There was a sharp decline in demand for export products, a fall in commodity prices, a pull-back in foreign investment, and enormous job losses across the board. Family-owned businesses have had to face these same issues during this time.
It might be said that their situation is even more precarious considering that many small businesses don’t have large savings which to draw from, or valuable assets to sell off to try to ensure wealth preservation and longevity.
Impact on economies
And yet small businesses have continued to survive, demonstrating the resilience and flexibility necessary to make it through massive financial upheavals and the resultant reductions in consumer spending. In a piece discussing why South Africa needs more family businesses, Gareth Ackerman of Pick ‘n Pay says:
“Throughout the world, family-owned and controlled businesses – and the values they represent – continue to play an important role in the development of economies. About 80% of the world’s businesses are family owned. In the US, they form the backbone of the economy.
About 35% of Fortune 500 companies are family controlled, while family businesses account for 50% of US gross domestic product. They generate 60% of the country’s employment, 78% of all new job creation and 65% of all wages paid. South Africa needs more family-owned businesses, not fewer.
Family control allows companies the space for innovation, risk-taking and entrepreneurship, which is not always available to institutional investors driven by the need for immediate returns.”
Family businesses are essential to a country’s success
Those businesses that continue to survive (and sometimes even prosper) in these pressing times have in part, done so by managing their advertising spend carefully and offering special discounts. Advertising shouldn’t stop just because purse strings are tighter.
Rather, savvy business owners focus ‘ad spend’ on areas where they are more likely to get results or try a new campaign that targets an untapped or emerging target market. Offering specials or affordable discounts to loyal customers or rewarding long-standing clients goes a long way to ensuring customer loyalty and increasing word-of-mouth recommendations.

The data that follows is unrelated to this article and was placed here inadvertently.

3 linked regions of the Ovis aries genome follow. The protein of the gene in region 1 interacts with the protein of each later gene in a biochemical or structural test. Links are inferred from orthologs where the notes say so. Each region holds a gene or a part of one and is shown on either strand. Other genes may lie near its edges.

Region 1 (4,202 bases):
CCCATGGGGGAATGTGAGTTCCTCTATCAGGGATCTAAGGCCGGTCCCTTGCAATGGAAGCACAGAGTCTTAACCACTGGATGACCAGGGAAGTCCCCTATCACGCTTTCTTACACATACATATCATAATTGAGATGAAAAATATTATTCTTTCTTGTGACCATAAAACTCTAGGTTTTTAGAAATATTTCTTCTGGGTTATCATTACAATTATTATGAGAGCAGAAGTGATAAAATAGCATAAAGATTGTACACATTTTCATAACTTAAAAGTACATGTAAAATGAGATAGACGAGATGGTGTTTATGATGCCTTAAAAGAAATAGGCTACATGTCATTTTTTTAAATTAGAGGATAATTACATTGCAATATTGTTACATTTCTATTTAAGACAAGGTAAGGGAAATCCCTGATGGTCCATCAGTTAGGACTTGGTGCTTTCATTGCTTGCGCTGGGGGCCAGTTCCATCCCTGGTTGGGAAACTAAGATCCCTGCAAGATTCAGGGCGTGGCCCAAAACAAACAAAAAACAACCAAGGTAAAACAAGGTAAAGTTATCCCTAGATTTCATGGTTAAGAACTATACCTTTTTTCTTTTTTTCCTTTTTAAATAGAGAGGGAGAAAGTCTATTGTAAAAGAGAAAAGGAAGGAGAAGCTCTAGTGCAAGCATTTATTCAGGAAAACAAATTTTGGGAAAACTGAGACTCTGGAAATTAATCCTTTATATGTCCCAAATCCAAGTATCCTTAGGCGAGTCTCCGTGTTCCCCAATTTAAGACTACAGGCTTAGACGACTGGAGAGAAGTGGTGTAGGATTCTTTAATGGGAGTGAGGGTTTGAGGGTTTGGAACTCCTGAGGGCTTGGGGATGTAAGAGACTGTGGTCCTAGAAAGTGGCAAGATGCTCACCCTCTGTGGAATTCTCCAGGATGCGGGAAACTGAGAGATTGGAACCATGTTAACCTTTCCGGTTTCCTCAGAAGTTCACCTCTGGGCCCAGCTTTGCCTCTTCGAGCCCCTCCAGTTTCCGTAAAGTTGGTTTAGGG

When business is slow, smart business owners continue to network and re-double their sales efforts to ensure continued exposure and make new sales, rather than just depending on existing customers.
Family business survival tactics
Avoiding unnecessary spending and investing profits back into the business often helps businesses to keep trading through tough times and prepare for growth in the future. Keeping cash flow positive by invoicing up front (especially important when dealing with new clients) and collecting payments on a regular basis is also vital.
Strict book keeping is essential when other businesses are struggling to pay invoices. Keeping flexibility top of mind is also important – in difficult times, smaller family businesses can use their size to their advantage and adapt to their surroundings, quickly responding to changes in demand from customers.
Values and principles of family-run enterprises
Finally, the values and principles that started a family business are often what keep it going in the tough times. Says Gareth Ackerman:
“My father established Pick n Pay in the belief that family control was the only way in which we could ensure the maintenance of the values and principles that have informed our commercial conduct since 1967.
For 45 years, we have sought to protect and promote these values in a business environment where ethical behaviour has not always been the dominant practice. It is a source of great pride to me that we remain invested in Pick n Pay.”
The demise of the family-run, high-trust enterprise
“I believe it is the demise of the family-run, high-trust enterprise, in which faces and names could be attached to a business brand, which accounts for much of the concern about modern business ethics.
For we have replaced the intimacy and accountability of the family business with huge multinational corporate structures in which the welfare and needs of the customer have come to play second fiddle to image management, faceless governance and sustained profit-making at all costs.”
Do you agree that the intimacy and accountability of the family business are what keeps customers coming back even in an economic downturn?